Nineteen months is the longest I've gone without being pregnant since 2006.

There was the first miscarriage. And then four months later I was pregnant with Syd. And then nine months after she was born I found myself unexpectedly pregnant again … only to miscarry a few days later. Ten months later I was carrying Elijah, and now he's 19 months old.

My body is unoccupied and it kind of likes it right now.

I remember when Syd was Elijah's age she was so smooshy and teeter-tottery with her chunky legs and biscuit cheeks and her baby babble-talk. She would blow kisses from her high chair and wave and sing and the dimples on her little knuckles just about did me in every day. She was an easy, precious girl who slept through the night, ate well, was social and sweet and DUH, of course we were going to have another one like RIGHT NOW! And so we threw caution to the wind and it took all of two weeks for me to get pregnant again.

After an uneventful pregnancy with my daughter I was (naively) expecting more of the same once I made it past the 12-week mark. Because of the two miscarriages my doctor told me that I would have to submit to some precautionary tests the minute I learned I was pregnant and I trusted him (rightfully so, he's AWESOME) so of course I took them. Long story short, I was not producing enough progesterone to get the baby through the first trimester alive. And then the roller coaster began. I struggled hard with the awful physical side effects of progesterone therapy, the emotional toll of wondering week to week if my baby would be alive when I went to the doctor, trying to deal with bed rest with a toddler who had suddenly gone from teeter-tottery to FULL SPEED AHEAD, and especially the fear that came when my husband was suddenly laid off from his college teaching job just a month after I got pregnant.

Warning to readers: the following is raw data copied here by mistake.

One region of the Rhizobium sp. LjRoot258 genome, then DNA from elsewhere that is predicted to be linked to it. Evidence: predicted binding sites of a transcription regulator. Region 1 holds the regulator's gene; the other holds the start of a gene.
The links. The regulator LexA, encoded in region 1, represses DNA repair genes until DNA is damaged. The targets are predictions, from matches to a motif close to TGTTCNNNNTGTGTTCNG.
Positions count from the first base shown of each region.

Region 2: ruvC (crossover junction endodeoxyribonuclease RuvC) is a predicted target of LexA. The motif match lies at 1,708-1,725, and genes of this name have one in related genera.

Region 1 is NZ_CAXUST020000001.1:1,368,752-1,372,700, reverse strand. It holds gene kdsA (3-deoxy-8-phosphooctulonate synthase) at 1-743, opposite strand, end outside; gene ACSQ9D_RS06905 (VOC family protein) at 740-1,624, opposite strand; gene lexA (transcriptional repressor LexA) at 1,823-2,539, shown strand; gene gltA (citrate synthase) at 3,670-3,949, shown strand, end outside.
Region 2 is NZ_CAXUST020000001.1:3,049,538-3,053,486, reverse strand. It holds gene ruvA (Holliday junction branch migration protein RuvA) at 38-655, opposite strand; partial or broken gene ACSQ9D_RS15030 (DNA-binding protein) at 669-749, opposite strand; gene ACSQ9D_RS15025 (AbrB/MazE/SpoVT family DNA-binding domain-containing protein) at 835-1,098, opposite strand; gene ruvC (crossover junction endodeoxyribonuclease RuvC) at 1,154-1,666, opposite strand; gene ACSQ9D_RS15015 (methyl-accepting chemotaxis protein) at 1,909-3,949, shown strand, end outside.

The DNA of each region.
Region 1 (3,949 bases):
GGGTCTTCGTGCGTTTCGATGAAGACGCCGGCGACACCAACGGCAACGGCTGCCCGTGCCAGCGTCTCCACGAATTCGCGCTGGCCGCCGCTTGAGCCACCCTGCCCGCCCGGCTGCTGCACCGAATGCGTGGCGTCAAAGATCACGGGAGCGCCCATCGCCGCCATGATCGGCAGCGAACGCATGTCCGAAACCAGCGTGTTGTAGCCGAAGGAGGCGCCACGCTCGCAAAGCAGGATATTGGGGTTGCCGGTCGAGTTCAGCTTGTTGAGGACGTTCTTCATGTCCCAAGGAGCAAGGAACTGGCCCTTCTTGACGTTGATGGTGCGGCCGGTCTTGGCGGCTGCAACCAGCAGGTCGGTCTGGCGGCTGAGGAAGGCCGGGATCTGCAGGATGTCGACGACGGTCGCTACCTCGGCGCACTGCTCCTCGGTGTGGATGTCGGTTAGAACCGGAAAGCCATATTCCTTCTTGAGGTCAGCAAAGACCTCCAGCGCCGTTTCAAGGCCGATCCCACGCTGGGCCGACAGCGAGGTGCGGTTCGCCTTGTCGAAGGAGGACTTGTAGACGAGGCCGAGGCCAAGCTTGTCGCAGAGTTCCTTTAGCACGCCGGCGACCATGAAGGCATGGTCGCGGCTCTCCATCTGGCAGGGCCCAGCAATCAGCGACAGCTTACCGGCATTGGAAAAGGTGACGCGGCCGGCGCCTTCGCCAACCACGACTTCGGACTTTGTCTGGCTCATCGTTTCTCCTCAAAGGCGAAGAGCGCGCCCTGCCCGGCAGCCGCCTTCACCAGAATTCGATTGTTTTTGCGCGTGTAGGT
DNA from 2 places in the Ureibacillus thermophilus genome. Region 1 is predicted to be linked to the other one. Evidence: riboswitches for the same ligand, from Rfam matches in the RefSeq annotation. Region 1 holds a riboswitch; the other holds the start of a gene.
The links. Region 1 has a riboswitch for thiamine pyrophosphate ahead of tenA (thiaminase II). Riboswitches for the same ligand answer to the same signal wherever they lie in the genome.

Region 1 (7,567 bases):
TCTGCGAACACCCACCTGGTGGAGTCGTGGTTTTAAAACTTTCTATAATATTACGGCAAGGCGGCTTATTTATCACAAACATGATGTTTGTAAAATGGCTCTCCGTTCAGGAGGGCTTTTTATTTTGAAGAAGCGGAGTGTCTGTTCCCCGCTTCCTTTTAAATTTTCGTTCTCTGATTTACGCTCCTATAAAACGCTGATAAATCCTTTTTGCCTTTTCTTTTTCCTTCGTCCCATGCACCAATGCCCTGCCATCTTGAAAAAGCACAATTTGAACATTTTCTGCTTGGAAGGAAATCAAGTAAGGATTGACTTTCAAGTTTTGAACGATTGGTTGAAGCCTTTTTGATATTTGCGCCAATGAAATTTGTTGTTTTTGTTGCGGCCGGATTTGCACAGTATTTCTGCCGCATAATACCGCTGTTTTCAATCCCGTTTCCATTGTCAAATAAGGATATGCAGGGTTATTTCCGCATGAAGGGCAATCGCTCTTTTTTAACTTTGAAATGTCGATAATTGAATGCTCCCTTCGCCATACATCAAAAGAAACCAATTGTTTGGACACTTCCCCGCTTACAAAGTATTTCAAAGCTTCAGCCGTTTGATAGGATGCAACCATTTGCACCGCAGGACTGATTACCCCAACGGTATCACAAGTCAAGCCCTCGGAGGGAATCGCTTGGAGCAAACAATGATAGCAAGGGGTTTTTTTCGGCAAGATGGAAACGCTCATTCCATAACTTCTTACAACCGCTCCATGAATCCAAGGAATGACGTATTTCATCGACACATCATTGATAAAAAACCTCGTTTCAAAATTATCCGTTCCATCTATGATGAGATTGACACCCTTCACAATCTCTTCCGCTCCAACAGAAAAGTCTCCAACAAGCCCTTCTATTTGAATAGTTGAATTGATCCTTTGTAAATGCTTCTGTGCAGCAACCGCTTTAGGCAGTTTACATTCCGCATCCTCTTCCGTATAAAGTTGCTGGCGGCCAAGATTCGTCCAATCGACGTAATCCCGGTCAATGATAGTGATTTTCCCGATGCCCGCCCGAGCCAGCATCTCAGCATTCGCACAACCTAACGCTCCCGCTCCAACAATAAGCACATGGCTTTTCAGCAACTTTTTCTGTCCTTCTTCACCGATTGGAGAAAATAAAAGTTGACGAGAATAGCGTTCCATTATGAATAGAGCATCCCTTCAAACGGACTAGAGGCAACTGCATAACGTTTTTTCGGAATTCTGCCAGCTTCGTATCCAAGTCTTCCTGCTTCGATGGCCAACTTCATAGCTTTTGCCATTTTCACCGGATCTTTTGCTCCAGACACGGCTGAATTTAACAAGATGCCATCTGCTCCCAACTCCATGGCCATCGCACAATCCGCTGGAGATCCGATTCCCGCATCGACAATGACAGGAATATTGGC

And that was just the pregnancy! When we brought the baby home, adjusting to life with two kids utterly blew me away. It was so, so much harder than I expected. Things got better when Syd started preschool. We have had our ups and downs this year but I finally, just now, feel like I am coming out of the fog completely. Elijah is walking and is a bit more independent. The kids are sharing a room and sleeping great. John and I are tighter than we've ever been. The last year with Team World Vision has been phenomenal.